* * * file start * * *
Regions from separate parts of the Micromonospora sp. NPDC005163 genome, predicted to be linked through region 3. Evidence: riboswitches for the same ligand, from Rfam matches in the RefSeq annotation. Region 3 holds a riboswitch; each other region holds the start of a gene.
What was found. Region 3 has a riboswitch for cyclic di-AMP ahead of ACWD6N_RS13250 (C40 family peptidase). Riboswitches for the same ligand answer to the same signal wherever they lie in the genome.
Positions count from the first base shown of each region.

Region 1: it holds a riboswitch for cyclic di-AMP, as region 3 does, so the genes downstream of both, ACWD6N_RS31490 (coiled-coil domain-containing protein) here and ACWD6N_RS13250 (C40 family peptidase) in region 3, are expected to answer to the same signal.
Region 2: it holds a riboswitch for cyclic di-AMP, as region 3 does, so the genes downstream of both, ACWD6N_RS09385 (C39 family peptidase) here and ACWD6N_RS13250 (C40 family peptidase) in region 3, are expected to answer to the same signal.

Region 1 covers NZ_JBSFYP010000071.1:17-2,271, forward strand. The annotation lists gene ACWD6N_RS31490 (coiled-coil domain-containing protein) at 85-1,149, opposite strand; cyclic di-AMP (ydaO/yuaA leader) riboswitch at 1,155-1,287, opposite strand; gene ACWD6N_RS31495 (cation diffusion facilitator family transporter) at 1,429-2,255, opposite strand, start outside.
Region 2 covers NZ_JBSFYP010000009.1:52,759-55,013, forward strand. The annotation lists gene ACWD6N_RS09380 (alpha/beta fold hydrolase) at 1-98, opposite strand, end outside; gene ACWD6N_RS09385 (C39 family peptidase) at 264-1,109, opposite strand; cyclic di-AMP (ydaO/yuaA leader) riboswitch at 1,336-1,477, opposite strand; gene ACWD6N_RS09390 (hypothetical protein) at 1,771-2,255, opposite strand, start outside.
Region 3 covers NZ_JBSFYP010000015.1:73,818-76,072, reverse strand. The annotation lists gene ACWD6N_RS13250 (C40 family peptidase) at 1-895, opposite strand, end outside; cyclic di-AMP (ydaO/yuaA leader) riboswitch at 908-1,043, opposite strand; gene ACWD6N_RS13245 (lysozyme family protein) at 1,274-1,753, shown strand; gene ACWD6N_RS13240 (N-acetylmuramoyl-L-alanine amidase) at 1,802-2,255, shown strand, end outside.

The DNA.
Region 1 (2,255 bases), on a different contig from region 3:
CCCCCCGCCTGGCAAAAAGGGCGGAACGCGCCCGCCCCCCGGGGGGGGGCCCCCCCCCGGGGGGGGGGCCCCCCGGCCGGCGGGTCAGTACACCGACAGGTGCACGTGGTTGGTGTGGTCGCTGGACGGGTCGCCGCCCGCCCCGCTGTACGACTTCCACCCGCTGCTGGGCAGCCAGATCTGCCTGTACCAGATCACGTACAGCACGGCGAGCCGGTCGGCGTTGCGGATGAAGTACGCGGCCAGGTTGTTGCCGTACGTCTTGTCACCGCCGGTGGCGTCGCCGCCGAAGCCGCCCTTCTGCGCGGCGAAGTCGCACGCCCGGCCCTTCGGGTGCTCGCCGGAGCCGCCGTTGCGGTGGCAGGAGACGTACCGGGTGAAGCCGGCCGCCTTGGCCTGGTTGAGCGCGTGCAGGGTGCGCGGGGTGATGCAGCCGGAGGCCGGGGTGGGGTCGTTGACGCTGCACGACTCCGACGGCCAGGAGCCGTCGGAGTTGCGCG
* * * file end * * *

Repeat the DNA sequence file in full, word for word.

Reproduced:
Regions from separate parts of the Micromonospora sp. NPDC005163 genome, predicted to be linked through region 3. Evidence: riboswitches for the same ligand, from Rfam matches in the RefSeq annotation. Region 3 holds a riboswitch; each other region holds the start of a gene.
What was found. Region 3 has a riboswitch for cyclic di-AMP ahead of ACWD6N_RS13250 (C40 family peptidase). Riboswitches for the same ligand answer to the same signal wherever they lie in the genome.
Positions count from the first base shown of each region.

Region 1: it holds a riboswitch for cyclic di-AMP, as region 3 does, so the genes downstream of both, ACWD6N_RS31490 (coiled-coil domain-containing protein) here and ACWD6N_RS13250 (C40 family peptidase) in region 3, are expected to answer to the same signal.
Region 2: it holds a riboswitch for cyclic di-AMP, as region 3 does, so the genes downstream of both, ACWD6N_RS09385 (C39 family peptidase) here and ACWD6N_RS13250 (C40 family peptidase) in region 3, are expected to answer to the same signal.

Region 1 covers NZ_JBSFYP010000071.1:17-2,271, forward strand. The annotation lists gene ACWD6N_RS31490 (coiled-coil domain-containing protein) at 85-1,149, opposite strand; cyclic di-AMP (ydaO/yuaA leader) riboswitch at 1,155-1,287, opposite strand; gene ACWD6N_RS31495 (cation diffusion facilitator family transporter) at 1,429-2,255, opposite strand, start outside.
Region 2 covers NZ_JBSFYP010000009.1:52,759-55,013, forward strand. The annotation lists gene ACWD6N_RS09380 (alpha/beta fold hydrolase) at 1-98, opposite strand, end outside; gene ACWD6N_RS09385 (C39 family peptidase) at 264-1,109, opposite strand; cyclic di-AMP (ydaO/yuaA leader) riboswitch at 1,336-1,477, opposite strand; gene ACWD6N_RS09390 (hypothetical protein) at 1,771-2,255, opposite strand, start outside.
Region 3 covers NZ_JBSFYP010000015.1:73,818-76,072, reverse strand. The annotation lists gene ACWD6N_RS13250 (C40 family peptidase) at 1-895, opposite strand, end outside; cyclic di-AMP (ydaO/yuaA leader) riboswitch at 908-1,043, opposite strand; gene ACWD6N_RS13245 (lysozyme family protein) at 1,274-1,753, shown strand; gene ACWD6N_RS13240 (N-acetylmuramoyl-L-alanine amidase) at 1,802-2,255, shown strand, end outside.

The DNA.
Region 1 (2,255 bases), on a different contig from region 3:
CCCCCCGCCTGGCAAAAAGGGCGGAACGCGCCCGCCCCCCGGGGGGGGGCCCCCCCCCGGGGGGGGGGCCCCCCGGCCGGCGGGTCAGTACACCGACAGGTGCACGTGGTTGGTGTGGTCGCTGGACGGGTCGCCGCCCGCCCCGCTGTACGACTTCCACCCGCTGCTGGGCAGCCAGATCTGCCTGTACCAGATCACGTACAGCACGGCGAGCCGGTCGGCGTTGCGGATGAAGTACGCGGCCAGGTTGTTGCCGTACGTCTTGTCACCGCCGGTGGCGTCGCCGCCGAAGCCGCCCTTCTGCGCGGCGAAGTCGCACGCCCGGCCCTTCGGGTGCTCGCCGGAGCCGCCGTTGCGGTGGCAGGAGACGTACCGGGTGAAGCCGGCCGCCTTGGCCTGGTTGAGCGCGTGCAGGGTGCGCGGGGTGATGCAGCCGGAGGCCGGGGTGGGGTCGTTGACGCTGCACGACTCCGACGGCCAGGAGCCGTCGGAGTTGCGCG